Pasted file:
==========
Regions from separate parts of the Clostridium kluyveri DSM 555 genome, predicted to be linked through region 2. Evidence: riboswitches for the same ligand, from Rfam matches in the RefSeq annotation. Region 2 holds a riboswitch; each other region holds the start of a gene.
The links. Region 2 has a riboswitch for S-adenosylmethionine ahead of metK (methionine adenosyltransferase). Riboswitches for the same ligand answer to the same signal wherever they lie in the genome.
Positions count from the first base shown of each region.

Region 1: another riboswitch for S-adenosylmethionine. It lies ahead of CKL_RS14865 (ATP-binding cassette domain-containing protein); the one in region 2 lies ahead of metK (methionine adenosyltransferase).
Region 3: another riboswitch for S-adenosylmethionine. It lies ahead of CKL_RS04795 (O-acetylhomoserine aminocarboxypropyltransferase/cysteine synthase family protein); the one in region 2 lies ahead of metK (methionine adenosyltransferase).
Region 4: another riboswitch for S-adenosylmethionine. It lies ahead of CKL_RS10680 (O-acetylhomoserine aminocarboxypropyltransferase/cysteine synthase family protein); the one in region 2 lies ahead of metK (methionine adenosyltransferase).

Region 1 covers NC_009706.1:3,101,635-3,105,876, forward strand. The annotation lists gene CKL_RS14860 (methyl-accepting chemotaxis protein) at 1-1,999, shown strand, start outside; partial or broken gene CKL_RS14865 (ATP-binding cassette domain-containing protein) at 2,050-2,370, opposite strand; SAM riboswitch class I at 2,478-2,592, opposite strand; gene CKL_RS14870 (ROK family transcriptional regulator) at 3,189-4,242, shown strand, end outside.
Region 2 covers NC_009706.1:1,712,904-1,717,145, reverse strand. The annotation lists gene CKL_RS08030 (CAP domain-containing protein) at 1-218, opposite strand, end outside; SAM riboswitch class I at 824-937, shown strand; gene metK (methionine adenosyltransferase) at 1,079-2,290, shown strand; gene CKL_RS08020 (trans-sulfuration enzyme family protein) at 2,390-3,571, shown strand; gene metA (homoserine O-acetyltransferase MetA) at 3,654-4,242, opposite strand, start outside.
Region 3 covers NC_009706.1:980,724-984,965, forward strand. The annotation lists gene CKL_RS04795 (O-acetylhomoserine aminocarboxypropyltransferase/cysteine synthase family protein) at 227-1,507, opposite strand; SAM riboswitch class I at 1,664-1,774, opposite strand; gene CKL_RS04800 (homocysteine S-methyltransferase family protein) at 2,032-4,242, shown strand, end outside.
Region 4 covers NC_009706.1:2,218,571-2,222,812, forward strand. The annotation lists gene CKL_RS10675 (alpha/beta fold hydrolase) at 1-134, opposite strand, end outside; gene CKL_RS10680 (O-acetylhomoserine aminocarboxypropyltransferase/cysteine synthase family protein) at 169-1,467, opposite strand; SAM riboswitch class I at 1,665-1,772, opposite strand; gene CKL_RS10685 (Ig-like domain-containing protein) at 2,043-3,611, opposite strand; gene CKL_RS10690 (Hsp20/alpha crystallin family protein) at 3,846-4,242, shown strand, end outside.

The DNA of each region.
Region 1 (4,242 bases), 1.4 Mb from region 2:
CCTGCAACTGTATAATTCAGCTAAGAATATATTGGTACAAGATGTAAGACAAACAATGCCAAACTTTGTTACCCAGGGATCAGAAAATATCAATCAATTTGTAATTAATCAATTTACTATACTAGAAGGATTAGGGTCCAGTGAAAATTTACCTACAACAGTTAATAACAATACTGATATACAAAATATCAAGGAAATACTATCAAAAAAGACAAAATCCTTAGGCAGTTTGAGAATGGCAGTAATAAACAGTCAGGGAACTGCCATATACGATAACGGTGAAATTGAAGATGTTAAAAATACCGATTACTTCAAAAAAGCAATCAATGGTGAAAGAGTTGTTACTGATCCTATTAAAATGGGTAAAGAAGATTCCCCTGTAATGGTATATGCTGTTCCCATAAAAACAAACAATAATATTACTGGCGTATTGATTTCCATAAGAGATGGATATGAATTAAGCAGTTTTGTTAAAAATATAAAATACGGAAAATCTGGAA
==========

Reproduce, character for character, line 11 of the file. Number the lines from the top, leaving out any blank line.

The DNA of each region.